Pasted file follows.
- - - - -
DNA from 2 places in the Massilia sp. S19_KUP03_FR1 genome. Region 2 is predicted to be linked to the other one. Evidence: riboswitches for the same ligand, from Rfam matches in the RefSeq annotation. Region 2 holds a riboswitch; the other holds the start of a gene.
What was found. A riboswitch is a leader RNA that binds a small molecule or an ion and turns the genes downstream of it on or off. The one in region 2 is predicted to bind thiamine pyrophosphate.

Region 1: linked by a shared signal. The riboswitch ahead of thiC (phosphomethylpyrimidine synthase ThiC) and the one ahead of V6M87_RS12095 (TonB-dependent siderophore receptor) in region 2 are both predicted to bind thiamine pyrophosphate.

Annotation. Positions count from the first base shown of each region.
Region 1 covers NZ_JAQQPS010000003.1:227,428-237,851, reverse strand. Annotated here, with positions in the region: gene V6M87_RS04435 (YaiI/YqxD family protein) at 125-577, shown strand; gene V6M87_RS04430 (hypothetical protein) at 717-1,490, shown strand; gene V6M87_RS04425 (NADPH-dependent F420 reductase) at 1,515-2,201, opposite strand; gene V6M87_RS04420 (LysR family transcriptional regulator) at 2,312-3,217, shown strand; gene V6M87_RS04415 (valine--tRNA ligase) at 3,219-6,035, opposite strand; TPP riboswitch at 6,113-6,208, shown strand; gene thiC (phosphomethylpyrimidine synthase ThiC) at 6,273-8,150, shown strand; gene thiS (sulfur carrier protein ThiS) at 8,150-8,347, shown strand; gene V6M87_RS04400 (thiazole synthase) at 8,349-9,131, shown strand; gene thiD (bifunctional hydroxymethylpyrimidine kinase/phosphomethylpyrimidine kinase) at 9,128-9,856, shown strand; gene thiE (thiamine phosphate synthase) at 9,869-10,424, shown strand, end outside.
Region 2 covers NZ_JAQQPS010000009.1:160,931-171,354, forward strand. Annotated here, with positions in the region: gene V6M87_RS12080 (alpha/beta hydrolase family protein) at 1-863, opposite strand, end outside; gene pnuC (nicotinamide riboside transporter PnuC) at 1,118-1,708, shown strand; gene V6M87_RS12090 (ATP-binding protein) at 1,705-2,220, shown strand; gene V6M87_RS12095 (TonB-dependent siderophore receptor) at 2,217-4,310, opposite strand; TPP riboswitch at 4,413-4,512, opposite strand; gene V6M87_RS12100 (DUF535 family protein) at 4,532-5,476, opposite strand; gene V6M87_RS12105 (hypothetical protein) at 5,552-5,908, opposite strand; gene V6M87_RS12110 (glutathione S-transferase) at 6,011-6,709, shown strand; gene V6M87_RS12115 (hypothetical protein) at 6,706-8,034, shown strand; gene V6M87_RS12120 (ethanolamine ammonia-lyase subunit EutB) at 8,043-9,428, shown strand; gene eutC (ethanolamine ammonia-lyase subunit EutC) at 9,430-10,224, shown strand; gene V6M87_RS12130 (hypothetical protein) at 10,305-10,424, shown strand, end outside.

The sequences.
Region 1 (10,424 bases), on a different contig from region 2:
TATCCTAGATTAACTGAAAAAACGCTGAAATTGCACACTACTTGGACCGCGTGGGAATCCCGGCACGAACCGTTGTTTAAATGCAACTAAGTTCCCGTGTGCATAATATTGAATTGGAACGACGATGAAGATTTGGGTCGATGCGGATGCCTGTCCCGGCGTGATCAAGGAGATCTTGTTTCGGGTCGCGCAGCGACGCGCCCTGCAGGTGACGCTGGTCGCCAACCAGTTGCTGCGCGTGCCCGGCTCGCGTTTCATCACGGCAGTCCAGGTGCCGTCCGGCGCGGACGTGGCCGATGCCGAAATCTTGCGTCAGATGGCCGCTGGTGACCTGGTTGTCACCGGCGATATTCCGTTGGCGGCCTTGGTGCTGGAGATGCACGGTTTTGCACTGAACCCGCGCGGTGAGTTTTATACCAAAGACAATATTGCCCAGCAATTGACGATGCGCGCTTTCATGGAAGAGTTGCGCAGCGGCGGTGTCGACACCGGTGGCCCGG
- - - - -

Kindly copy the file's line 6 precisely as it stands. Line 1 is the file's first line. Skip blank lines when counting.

Region 2 covers NZ_JAQQPS010000009.1:160,931-171,354, forward strand. Annotated here, with positions in the region: gene V6M87_RS12080 (alpha/beta hydrolase family protein) at 1-863, opposite strand, end outside; gene pnuC (nicotinamide riboside transporter PnuC) at 1,118-1,708, shown strand; gene V6M87_RS12090 (ATP-binding protein) at 1,705-2,220, shown strand; gene V6M87_RS12095 (TonB-dependent siderophore receptor) at 2,217-4,310, opposite strand; TPP riboswitch at 4,413-4,512, opposite strand; gene V6M87_RS12100 (DUF535 family protein) at 4,532-5,476, opposite strand; gene V6M87_RS12105 (hypothetical protein) at 5,552-5,908, opposite strand; gene V6M87_RS12110 (glutathione S-transferase) at 6,011-6,709, shown strand; gene V6M87_RS12115 (hypothetical protein) at 6,706-8,034, shown strand; gene V6M87_RS12120 (ethanolamine ammonia-lyase subunit EutB) at 8,043-9,428, shown strand; gene eutC (ethanolamine ammonia-lyase subunit EutC) at 9,430-10,224, shown strand; gene V6M87_RS12130 (hypothetical protein) at 10,305-10,424, shown strand, end outside.